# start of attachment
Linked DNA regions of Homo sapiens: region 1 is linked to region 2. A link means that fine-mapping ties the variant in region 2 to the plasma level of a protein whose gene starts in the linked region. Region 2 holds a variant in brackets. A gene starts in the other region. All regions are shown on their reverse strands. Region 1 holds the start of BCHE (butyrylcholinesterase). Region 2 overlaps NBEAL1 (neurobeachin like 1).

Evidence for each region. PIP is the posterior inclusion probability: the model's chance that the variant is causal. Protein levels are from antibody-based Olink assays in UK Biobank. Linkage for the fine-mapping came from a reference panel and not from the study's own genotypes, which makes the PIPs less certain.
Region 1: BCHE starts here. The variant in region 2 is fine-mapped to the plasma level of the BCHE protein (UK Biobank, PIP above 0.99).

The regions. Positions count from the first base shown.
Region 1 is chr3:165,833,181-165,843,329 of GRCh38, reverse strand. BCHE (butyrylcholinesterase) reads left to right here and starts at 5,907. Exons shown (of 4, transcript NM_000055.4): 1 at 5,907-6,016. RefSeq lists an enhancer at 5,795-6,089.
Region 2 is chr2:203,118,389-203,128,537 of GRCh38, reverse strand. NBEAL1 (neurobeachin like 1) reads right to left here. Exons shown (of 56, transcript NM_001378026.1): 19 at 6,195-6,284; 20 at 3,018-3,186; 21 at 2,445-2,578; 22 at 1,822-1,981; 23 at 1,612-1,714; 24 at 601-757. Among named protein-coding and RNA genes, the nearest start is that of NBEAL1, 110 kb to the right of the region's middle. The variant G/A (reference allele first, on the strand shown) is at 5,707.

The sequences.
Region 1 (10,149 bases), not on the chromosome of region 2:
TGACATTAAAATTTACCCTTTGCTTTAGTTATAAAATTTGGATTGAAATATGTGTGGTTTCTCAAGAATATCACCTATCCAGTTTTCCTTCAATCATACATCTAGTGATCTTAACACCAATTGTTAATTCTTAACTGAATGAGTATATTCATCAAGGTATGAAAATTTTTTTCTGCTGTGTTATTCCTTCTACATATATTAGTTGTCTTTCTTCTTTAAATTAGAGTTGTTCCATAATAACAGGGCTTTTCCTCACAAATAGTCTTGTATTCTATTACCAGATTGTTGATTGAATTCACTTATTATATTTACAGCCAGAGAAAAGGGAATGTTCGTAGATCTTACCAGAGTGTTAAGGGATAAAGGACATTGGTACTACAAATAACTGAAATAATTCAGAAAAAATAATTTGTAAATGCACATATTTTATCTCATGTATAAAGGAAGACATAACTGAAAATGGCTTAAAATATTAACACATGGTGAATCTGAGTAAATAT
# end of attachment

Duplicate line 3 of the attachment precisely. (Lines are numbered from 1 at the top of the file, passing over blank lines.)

Region 1: BCHE starts here. The variant in region 2 is fine-mapped to the plasma level of the BCHE protein (UK Biobank, PIP above 0.99).